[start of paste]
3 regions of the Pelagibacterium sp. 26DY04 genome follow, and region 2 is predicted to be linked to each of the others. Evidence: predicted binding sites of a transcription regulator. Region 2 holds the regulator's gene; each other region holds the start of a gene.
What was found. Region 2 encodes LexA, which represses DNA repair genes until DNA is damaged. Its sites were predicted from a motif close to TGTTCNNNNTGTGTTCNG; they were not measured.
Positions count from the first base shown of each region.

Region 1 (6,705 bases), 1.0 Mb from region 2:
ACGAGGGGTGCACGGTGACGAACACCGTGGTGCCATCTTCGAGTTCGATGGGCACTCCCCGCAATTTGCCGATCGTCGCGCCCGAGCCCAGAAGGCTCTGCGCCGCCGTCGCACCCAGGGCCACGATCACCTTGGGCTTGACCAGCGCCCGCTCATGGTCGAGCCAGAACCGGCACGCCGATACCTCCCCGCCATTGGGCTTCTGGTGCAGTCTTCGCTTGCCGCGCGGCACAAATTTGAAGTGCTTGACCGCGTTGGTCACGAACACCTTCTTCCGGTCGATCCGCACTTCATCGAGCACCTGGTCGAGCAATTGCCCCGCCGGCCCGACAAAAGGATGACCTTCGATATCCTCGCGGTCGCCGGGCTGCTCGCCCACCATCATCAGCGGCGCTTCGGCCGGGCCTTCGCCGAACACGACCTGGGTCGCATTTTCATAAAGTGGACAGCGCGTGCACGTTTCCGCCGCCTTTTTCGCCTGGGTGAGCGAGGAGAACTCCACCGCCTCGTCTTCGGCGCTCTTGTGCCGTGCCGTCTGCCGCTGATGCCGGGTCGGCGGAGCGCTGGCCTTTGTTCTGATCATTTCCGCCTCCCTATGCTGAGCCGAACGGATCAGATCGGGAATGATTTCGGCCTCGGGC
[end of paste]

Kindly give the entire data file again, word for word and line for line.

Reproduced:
3 regions of the Pelagibacterium sp. 26DY04 genome follow, and region 2 is predicted to be linked to each of the others. Evidence: predicted binding sites of a transcription regulator. Region 2 holds the regulator's gene; each other region holds the start of a gene.
What was found. Region 2 encodes LexA, which represses DNA repair genes until DNA is damaged. Its sites were predicted from a motif close to TGTTCNNNNTGTGTTCNG; they were not measured.
Positions count from the first base shown of each region.

Region 1 (6,705 bases), 1.0 Mb from region 2:
ACGAGGGGTGCACGGTGACGAACACCGTGGTGCCATCTTCGAGTTCGATGGGCACTCCCCGCAATTTGCCGATCGTCGCGCCCGAGCCCAGAAGGCTCTGCGCCGCCGTCGCACCCAGGGCCACGATCACCTTGGGCTTGACCAGCGCCCGCTCATGGTCGAGCCAGAACCGGCACGCCGATACCTCCCCGCCATTGGGCTTCTGGTGCAGTCTTCGCTTGCCGCGCGGCACAAATTTGAAGTGCTTGACCGCGTTGGTCACGAACACCTTCTTCCGGTCGATCCGCACTTCATCGAGCACCTGGTCGAGCAATTGCCCCGCCGGCCCGACAAAAGGATGACCTTCGATATCCTCGCGGTCGCCGGGCTGCTCGCCCACCATCATCAGCGGCGCTTCGGCCGGGCCTTCGCCGAACACGACCTGGGTCGCATTTTCATAAAGTGGACAGCGCGTGCACGTTTCCGCCGCCTTTTTCGCCTGGGTGAGCGAGGAGAACTCCACCGCCTCGTCTTCGGCGCTCTTGTGCCGTGCCGTCTGCCGCTGATGCCGGGTCGGCGGAGCGCTGGCCTTTGTTCTGATCATTTCCGCCTCCCTATGCTGAGCCGAACGGATCAGATCGGGAATGATTTCGGCCTCGGGC